PhotoNew phishing scams appear practically every day. Yet the latest scam, which prompted the American Automobile Association (AAA) to issue a warning to its members this week, might snag a few victims who'd otherwise be too savvy to fall for it. This is because this new scam, in some ways, superficially resembles a “legitimate” money-grab.

WTOP in Washington, D.C. reports that AAA Mid-Atlantic has noticed a recent uptick in phishing scams targeting E-Z Pass customers. Specifically, victims are receiving emails, often adorned with the actual E-Z Pass logo and other authentic-looking details, claiming that the driver is “indebted” for having traveled on an E-Z Pass toll road. You're then told to click a link, which brings you to a website asking for personal and financial information (and might also infect your device with dangerous malware).

John Townsend, a spokesman for AAA Mid-Atlantic, said, “Everyone must be on guard for these fraudsters attempting to con you out of your hard-earned funds and account information. Be skeptical of all email that directs the user to a website in which credit card or personal information is entered.”

Phishing scams

A “phishing” scam is a con wherein scammers trick their victims into revealing personal or financial information by sending email or text messages that appear to be from legitimate organizations. For example, you might get a text message which at first glance looks to be from your bank, warning you of non-existent problems with your account – problems which can supposedly be solved if you give your passwords, account numbers, or other important information to the scammer who sent you the text.

To avoid most phishing scams, one common piece of advice is to hold all business communications to the standard “Don't call me; I'll call you.”

In other words, be suspicious of any unsolicited email, text message, phone call, or any electronic communication you get reporting problems or changes with your accounts – even if that message does seem to be from a legitimate company or institution. You can (and should) contact your bank if you think something's wrong with your account — but if the bank supposedly calls or emails you with a complaint, don't believe it. You didn't call the bank; they called you, and that means it might be a scam.

E-Z Pass variant

So if this were a warning about the latest bank-account or Netflix-flavored phishing bait, we could tell you “Any unsolicited or unexpected message can safely be ignored.”

However, this advice might not strictly work to protect from scammers purporting to be from E-Z Pass or other electronic toll collectors, because in such cases it is genuinely possible to receive a legitimate bill you never knew you owed – if you drove through one of those “invisible” electronic tollbooths without realizing it was there. (This is especially likely when you're driving through an area of the country unfamiliar to you.)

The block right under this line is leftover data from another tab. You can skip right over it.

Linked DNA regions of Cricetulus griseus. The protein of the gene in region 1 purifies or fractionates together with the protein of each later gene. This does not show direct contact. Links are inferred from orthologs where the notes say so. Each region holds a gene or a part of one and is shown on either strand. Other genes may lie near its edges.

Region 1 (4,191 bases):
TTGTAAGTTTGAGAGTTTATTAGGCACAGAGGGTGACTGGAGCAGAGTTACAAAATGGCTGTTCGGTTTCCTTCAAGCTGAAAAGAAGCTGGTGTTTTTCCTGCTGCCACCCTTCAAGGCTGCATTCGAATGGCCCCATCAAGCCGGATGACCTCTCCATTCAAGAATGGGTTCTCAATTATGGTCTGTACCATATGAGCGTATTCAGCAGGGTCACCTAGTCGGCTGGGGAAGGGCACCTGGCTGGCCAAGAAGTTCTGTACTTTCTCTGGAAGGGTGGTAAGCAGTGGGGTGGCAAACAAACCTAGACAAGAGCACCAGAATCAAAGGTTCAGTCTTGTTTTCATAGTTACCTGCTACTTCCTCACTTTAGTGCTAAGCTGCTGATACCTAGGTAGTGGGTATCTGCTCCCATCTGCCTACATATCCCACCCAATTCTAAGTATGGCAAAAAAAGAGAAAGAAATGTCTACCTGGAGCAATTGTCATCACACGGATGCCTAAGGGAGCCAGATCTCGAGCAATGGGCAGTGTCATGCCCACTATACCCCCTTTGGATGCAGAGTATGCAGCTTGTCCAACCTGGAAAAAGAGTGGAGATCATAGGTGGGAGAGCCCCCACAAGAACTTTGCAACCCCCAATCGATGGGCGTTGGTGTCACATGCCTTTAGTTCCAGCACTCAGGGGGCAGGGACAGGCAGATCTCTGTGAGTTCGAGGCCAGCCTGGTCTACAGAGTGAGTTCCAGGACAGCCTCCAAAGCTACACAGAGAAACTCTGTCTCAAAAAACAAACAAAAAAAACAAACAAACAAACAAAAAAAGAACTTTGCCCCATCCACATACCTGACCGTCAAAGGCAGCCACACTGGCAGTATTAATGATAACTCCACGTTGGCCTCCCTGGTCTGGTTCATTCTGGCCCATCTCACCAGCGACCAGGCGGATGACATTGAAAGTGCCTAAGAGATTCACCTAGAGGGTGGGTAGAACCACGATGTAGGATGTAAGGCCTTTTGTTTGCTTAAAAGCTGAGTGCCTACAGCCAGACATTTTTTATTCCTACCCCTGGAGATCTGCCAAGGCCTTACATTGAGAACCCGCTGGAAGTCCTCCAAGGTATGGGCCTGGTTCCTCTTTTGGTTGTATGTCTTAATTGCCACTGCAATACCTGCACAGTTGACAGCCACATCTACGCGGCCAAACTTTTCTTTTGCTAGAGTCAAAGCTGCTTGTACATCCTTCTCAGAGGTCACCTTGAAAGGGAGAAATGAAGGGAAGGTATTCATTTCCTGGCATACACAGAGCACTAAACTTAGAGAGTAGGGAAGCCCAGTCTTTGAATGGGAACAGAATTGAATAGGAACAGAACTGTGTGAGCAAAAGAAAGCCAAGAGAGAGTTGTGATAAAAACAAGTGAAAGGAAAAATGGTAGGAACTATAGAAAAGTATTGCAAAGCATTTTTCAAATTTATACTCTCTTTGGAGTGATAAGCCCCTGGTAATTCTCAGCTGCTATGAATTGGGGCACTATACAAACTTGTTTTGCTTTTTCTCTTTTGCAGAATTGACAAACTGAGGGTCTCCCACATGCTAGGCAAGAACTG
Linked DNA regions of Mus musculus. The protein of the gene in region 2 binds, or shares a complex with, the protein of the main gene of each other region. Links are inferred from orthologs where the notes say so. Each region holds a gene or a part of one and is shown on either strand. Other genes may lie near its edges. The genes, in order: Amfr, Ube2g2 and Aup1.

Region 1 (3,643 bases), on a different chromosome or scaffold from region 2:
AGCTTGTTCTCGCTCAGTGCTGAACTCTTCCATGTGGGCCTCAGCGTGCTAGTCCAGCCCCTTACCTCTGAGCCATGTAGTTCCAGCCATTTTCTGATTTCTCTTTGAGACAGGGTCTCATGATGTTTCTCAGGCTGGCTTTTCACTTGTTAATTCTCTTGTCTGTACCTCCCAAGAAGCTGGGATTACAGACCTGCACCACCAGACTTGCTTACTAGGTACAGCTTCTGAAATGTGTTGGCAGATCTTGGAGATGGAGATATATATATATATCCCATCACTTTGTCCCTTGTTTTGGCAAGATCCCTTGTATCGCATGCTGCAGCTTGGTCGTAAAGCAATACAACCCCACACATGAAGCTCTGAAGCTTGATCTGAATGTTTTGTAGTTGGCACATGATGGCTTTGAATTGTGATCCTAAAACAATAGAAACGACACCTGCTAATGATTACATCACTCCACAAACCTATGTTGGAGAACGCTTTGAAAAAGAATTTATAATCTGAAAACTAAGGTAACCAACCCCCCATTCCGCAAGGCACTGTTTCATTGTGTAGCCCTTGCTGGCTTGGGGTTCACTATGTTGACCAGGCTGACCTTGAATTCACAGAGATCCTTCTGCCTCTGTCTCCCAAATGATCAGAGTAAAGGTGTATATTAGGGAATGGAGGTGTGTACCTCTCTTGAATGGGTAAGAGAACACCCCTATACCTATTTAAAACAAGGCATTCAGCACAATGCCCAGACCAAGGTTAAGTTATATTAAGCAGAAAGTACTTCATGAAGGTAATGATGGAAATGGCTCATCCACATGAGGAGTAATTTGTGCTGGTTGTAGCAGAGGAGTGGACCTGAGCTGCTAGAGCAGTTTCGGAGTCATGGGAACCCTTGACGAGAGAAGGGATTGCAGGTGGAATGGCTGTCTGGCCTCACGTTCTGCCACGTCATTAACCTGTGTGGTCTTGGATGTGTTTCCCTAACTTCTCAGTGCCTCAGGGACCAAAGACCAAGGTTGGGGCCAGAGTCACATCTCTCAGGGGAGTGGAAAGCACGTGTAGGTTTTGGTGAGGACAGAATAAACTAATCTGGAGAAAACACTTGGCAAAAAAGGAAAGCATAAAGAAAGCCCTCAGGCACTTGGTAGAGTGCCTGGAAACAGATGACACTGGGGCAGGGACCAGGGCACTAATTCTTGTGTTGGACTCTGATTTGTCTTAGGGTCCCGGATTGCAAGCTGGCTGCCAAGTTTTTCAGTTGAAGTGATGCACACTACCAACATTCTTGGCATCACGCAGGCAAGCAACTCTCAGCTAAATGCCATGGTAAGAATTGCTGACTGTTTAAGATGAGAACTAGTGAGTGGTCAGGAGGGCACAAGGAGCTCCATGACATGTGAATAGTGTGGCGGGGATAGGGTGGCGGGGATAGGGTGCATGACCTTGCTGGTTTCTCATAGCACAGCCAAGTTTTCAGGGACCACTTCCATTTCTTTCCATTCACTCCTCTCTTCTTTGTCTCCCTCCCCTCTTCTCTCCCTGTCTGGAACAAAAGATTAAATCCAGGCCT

That said: even if you do owe such a toll fee, you still can safely ignore and delete any email demanding payment — because toll payments are not collected that way.

Electronic tollbooths collect payments in two different ways: if a vehicle is equipped with a compatible transponder, the toll charges are deducted directly from the driver's account attached to it. Otherwise, the vehicle’s license plate is photographed, and a bill mailed to whatever address it's registered to.

If you drove your own car through the tollbooth, that means a paper copy of the bill is snail-mailed to your home. If you drove a rental, the bill is sent to the rental company, which will most likely charge the cost to whichever credit card number it has on file for you. In neither case will you get an email demanding payment.

Look for specific details

Indeed, this E-Z Pass scam AAA warned about also qualifies as another variant of the old “jury duty” or “notice to appear” con.

With such scams, the email, phone call, or whatever fake message you get is allegedly coming from your local sheriff, police department, or some other potentially scary law-enforcement authority. In classic jury duty or notice to appear scams, the scammers usually accuse you of skipping out of either jury duty or a mandated court appearance, and threaten to have you arrested and thrown in jail unless you pay a “fine” using a prepaid money card, wire transfer, or some other untraceable and non-refundable payment method.

The scammy E-Z Pass emails which the AAA warned about are often labeled as “notices to appear” (with the implication that you-the-driver don't merely owe money for an E-Z Pass toll, but are actually being sued over it).

But even if you know nothing about phishing or notice-to-appear scams, it should still be obvious this email is a fraud – and not just because real court notices are sent through the old-fashioned U.S. Mail. Notice-to-appear or jury-duty scam emails almost always use generic wording (“You must appear in court” or “You must serve jury duty”), whereas legitimate notices are not only printed and mailed on paper, they identify you personally, with your full legal name and mailing address, plus other identifying information which your real local government already has on file, but a generic email scammer hopes to steal.

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